Objection: But persons of the same sex can have children, through reproductive technologies and by adoption, just as infertile couples, and even impotent couples.
Reply: Adopting children, technologically “producing” children, or even conceiving children by natural procreation neither presupposes nor establishes a spousal relation. People frequently accomplish these actions outside of marriage. Furthermore, having the ability to do any of those actions is not a necessary condition for entering marriage. As mentioned before, marital rights are not exchanged in reference to children per se, but in reference to the human act of natural intercourse. Again, this is important because married couples as such ordinarily have no immediate control over the production of a child. The rights a man and a woman give and receive that establish them as spouses relative to each other must have as their object some act they are capable of accomplishing, over which they have control.
Even if in a particular case the highly uncertain modern reproductive technologies were able to guarantee success, that would have no bearing on what is naturally and essentially distinctive of the marital relationship. While the natural purposes of marriage are not necessarily opposed to all forms of technical assistance, the rights that distinguish marriage from other relationships should be available to (should be within the ordinary power of) the average man and woman not only in a particular time and place, but throughout history and in varied circumstances of cultures, scientific or technological advancements, social or economic classes, political or legal systems, etc. Otherwise, we are not dealing with the same marriage reality that can be recognized as the common heritage of mankind and as more than a contemporary legal construct.
Objection: This position is just too cruel. It denies marriage to people who love each other based on technicalities.
Reply: Everyone who thinks that “marriage” refers to a kind of human relationship involving the voluntary consent of those entering it must also think that there are conditions that must be met in order to establish that relationship. (Those entering the spousal relationship must consent to something. The Goodridge re-definition of marriage as “the voluntary union of two persons as spouses, to the exclusion of all others” is tautological.) Whatever conditions one recognizes, some relationships, even loving ones, will be excluded. I have focused on one condition (the exchange of conjugal rights) that can account for what distinguishes the marital relationship from all other relationships. I have shown how that same condition is also possible only among opposite sex couples (but not all opposite sex couples), and how it can be defended as a necessary condition for marriage in the face of objections. Offering that defense has involved nothing cruel or irrational.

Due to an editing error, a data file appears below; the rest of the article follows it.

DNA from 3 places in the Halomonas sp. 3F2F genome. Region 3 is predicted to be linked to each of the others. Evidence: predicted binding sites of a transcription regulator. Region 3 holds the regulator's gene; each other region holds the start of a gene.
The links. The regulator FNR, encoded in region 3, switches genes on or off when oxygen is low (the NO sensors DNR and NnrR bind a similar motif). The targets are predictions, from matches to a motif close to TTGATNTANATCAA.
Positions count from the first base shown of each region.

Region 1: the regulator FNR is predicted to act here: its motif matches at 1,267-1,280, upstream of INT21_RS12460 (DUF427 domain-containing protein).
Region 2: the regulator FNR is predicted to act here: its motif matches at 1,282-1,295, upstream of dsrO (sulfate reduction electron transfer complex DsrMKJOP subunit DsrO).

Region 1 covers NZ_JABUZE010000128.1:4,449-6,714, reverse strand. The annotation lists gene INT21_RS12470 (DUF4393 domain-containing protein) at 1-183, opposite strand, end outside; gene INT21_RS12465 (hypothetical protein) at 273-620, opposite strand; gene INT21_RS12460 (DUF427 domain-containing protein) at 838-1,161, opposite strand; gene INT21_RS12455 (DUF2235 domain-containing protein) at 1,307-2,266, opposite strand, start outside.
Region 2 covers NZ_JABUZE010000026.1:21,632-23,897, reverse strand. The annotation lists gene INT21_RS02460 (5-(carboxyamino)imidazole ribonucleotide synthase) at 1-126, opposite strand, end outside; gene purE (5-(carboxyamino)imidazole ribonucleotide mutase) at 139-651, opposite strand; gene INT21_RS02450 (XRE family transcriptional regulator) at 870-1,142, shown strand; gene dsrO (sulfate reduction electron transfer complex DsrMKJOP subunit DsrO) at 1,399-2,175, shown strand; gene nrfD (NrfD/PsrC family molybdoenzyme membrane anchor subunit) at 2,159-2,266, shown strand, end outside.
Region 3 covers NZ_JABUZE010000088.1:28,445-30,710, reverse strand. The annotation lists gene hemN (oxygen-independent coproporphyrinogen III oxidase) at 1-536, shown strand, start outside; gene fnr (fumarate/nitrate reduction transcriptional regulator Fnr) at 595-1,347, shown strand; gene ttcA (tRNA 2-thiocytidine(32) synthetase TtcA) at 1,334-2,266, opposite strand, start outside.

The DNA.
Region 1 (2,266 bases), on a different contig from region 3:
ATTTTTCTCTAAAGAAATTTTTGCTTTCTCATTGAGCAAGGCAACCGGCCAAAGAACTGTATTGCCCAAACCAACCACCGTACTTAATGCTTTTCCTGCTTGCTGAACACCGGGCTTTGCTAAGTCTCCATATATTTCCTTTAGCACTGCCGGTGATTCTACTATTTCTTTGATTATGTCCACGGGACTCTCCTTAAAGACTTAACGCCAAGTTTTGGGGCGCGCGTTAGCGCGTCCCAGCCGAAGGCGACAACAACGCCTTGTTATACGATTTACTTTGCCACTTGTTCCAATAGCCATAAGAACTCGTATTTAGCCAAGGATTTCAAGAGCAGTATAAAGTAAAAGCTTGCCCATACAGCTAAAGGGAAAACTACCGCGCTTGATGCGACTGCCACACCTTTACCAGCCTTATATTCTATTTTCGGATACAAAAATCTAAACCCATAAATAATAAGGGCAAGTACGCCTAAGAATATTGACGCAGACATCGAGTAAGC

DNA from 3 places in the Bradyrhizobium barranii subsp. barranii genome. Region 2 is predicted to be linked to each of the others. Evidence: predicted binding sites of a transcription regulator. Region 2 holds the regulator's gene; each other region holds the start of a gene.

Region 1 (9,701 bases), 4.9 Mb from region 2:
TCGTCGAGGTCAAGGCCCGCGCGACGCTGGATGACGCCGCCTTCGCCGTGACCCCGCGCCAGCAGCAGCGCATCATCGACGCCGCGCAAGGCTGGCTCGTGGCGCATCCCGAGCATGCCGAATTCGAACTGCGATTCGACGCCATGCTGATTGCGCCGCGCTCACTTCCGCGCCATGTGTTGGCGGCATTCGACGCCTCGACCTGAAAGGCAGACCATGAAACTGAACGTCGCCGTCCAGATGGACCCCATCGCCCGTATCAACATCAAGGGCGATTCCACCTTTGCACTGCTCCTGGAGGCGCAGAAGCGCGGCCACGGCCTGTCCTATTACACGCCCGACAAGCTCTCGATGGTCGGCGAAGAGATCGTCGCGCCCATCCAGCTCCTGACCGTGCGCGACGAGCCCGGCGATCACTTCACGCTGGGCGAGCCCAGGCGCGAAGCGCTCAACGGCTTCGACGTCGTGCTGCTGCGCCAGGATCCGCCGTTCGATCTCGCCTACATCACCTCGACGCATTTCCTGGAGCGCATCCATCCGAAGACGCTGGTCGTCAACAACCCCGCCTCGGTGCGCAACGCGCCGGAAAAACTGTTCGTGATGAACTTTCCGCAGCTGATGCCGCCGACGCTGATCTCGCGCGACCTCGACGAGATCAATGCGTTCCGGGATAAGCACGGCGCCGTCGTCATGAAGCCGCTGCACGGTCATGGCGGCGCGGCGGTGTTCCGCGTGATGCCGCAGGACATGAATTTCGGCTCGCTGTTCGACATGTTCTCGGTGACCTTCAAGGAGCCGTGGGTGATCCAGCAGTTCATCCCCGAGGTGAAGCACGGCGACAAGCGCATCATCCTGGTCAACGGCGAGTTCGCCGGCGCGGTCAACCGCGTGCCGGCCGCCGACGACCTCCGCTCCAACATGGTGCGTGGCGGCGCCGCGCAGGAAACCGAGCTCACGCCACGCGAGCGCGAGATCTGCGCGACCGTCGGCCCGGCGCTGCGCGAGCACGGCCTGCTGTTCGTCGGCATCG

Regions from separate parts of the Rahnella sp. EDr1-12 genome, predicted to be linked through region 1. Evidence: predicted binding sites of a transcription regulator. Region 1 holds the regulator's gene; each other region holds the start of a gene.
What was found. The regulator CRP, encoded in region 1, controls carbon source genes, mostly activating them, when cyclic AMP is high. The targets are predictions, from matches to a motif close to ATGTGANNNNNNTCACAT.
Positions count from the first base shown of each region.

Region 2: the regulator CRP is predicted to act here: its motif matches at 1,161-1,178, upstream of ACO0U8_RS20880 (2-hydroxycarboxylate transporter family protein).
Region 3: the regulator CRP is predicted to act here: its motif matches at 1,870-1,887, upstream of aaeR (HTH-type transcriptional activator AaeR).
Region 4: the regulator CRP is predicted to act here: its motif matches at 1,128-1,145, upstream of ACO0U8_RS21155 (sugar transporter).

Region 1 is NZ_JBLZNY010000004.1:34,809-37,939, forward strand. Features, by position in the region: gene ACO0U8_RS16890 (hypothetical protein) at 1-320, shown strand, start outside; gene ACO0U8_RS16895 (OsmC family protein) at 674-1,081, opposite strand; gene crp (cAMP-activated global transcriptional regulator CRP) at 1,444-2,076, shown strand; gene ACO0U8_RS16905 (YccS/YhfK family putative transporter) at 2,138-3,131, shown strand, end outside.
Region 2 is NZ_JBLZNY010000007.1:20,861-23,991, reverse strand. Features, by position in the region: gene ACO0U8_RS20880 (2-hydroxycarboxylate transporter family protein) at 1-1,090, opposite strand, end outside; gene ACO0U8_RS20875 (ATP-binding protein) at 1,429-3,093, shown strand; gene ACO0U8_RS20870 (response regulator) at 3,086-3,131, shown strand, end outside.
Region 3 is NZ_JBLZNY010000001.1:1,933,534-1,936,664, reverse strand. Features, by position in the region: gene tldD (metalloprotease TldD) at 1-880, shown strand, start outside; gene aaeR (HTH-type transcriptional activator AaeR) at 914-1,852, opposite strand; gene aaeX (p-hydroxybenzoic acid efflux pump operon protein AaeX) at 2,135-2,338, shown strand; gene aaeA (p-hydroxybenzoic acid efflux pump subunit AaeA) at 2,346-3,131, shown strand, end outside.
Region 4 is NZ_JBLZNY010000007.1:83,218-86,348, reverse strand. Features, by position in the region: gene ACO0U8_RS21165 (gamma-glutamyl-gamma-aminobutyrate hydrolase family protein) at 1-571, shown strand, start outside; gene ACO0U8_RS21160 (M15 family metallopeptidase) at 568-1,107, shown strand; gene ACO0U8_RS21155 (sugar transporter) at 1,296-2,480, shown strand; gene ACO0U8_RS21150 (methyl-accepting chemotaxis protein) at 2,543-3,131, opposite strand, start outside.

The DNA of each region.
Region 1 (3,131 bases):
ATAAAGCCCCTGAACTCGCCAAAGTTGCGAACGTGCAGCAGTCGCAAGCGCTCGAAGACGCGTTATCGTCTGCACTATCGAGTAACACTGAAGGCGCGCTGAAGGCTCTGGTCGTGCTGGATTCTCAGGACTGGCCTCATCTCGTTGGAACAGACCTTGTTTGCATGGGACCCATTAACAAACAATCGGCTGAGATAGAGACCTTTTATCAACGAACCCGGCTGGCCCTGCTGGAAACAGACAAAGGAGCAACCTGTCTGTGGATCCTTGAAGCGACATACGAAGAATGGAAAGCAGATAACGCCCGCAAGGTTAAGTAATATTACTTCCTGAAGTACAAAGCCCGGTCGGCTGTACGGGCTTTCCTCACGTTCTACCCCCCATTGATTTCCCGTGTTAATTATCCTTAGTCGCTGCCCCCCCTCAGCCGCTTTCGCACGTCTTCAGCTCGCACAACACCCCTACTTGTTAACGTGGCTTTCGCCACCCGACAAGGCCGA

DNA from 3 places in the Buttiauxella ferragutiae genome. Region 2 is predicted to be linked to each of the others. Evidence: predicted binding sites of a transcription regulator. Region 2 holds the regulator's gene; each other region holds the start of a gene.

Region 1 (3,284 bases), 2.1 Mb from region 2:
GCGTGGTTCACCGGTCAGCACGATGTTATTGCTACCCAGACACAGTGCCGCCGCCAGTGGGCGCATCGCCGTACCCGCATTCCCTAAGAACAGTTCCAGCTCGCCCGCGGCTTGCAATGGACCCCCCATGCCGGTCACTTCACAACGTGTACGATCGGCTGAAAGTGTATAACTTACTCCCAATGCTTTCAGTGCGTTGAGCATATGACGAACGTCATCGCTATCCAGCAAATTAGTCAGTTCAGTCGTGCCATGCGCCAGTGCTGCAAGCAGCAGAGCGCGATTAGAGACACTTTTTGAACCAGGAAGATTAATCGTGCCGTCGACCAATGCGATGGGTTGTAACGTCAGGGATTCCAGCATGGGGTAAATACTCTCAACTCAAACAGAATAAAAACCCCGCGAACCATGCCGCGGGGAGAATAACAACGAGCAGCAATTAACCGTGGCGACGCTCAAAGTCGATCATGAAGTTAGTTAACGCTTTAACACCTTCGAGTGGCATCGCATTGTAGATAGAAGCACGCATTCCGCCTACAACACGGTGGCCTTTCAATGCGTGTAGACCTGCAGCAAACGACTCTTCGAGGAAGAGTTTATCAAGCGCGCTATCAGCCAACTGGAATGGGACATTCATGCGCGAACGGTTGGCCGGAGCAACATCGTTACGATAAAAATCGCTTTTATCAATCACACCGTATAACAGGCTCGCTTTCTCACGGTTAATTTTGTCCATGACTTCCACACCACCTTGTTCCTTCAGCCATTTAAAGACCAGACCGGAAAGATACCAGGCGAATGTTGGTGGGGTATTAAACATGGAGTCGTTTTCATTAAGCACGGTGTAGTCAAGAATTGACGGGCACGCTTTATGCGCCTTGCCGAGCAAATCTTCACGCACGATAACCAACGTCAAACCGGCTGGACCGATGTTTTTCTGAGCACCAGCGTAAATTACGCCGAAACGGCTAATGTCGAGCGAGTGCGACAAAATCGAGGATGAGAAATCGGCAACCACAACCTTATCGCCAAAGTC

What is ultimately at stake in the current marriage debate is the procreative order itself. Recent advocacy for public approval of same-sex “marriage” may be more of a symptom of our widespread inability to recognize the procreative order than a foundational cause of that inability. After decades of cultural and legal normalizing of contraception (obscuring the procreative order in its beginning, regarding its proper act), abortion (obscuring the procreative order regarding its proper effect), fornication and easy divorce (obscuring the procreative order regarding its proper context), it is no wonder that we find it so difficult adequately to appreciate that order. As citizens, politicians, and even justices, we would do well to remember that this is an order that no human person or society invented, but it is that upon which every individual and nation depends for its existence and well-being. Consequently, we have no choice regarding authority over the procreative order of things. Our choices concern only whether we will recognize and protect it in law, whether we will fail to do so, or whether we will think that it is irrational to care.
Editor’s note: The image above titled “The Village Wedding” was painted by Thomas Falcon Marshall in 1845.